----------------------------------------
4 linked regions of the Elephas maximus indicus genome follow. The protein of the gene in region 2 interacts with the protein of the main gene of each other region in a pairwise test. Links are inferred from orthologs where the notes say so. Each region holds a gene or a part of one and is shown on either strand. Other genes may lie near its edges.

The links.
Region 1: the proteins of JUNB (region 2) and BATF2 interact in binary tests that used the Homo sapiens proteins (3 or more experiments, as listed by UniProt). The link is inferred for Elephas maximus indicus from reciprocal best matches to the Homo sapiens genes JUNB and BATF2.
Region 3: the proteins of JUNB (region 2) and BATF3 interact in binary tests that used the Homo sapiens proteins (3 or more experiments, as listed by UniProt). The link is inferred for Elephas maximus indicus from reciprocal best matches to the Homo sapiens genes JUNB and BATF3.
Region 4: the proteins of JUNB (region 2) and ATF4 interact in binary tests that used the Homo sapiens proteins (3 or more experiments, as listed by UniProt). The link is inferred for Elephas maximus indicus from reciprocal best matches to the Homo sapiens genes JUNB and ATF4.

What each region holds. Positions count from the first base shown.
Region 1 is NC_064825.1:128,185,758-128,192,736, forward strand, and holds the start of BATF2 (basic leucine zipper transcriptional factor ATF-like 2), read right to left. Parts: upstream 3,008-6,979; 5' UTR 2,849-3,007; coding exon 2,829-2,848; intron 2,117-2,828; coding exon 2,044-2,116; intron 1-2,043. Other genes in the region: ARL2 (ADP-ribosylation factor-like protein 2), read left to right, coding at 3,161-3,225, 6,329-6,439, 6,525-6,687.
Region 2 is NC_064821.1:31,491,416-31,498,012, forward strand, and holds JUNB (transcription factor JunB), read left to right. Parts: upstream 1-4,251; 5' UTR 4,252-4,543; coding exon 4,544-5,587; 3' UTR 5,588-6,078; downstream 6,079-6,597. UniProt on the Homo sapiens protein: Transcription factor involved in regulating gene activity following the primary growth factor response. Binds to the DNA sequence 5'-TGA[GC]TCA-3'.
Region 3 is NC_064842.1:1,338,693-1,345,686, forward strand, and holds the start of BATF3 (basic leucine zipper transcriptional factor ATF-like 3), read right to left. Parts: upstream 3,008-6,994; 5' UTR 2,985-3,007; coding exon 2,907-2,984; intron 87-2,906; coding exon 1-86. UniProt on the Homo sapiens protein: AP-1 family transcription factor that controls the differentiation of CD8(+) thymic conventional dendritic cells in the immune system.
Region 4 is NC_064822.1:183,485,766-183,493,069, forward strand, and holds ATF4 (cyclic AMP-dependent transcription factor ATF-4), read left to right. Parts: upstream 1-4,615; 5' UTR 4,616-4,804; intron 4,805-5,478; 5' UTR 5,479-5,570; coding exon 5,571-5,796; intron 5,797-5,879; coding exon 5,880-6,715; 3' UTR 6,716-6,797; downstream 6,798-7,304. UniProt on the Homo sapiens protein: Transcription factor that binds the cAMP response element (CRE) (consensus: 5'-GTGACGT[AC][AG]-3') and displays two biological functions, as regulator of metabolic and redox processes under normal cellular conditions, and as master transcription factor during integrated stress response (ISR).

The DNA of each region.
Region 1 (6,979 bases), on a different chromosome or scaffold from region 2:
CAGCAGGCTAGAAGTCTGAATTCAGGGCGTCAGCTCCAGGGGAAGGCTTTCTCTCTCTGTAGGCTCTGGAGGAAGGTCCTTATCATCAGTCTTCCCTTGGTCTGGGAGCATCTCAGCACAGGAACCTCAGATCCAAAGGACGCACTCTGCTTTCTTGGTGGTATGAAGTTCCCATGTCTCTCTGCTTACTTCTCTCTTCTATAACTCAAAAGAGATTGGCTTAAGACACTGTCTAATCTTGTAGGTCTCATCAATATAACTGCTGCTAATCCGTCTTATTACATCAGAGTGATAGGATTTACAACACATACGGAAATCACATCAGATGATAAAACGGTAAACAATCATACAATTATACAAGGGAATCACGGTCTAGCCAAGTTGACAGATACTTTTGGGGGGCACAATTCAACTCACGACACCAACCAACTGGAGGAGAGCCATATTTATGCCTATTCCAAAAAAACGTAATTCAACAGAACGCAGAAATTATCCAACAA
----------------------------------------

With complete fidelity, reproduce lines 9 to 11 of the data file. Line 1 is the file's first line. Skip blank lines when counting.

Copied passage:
Region 3 is NC_064842.1:1,338,693-1,345,686, forward strand, and holds the start of BATF3 (basic leucine zipper transcriptional factor ATF-like 3), read right to left. Parts: upstream 3,008-6,994; 5' UTR 2,985-3,007; coding exon 2,907-2,984; intron 87-2,906; coding exon 1-86. UniProt on the Homo sapiens protein: AP-1 family transcription factor that controls the differentiation of CD8(+) thymic conventional dendritic cells in the immune system.
Region 4 is NC_064822.1:183,485,766-183,493,069, forward strand, and holds ATF4 (cyclic AMP-dependent transcription factor ATF-4), read left to right. Parts: upstream 1-4,615; 5' UTR 4,616-4,804; intron 4,805-5,478; 5' UTR 5,479-5,570; coding exon 5,571-5,796; intron 5,797-5,879; coding exon 5,880-6,715; 3' UTR 6,716-6,797; downstream 6,798-7,304. UniProt on the Homo sapiens protein: Transcription factor that binds the cAMP response element (CRE) (consensus: 5'-GTGACGT[AC][AG]-3') and displays two biological functions, as regulator of metabolic and redox processes under normal cellular conditions, and as master transcription factor during integrated stress response (ISR).

The DNA of each region.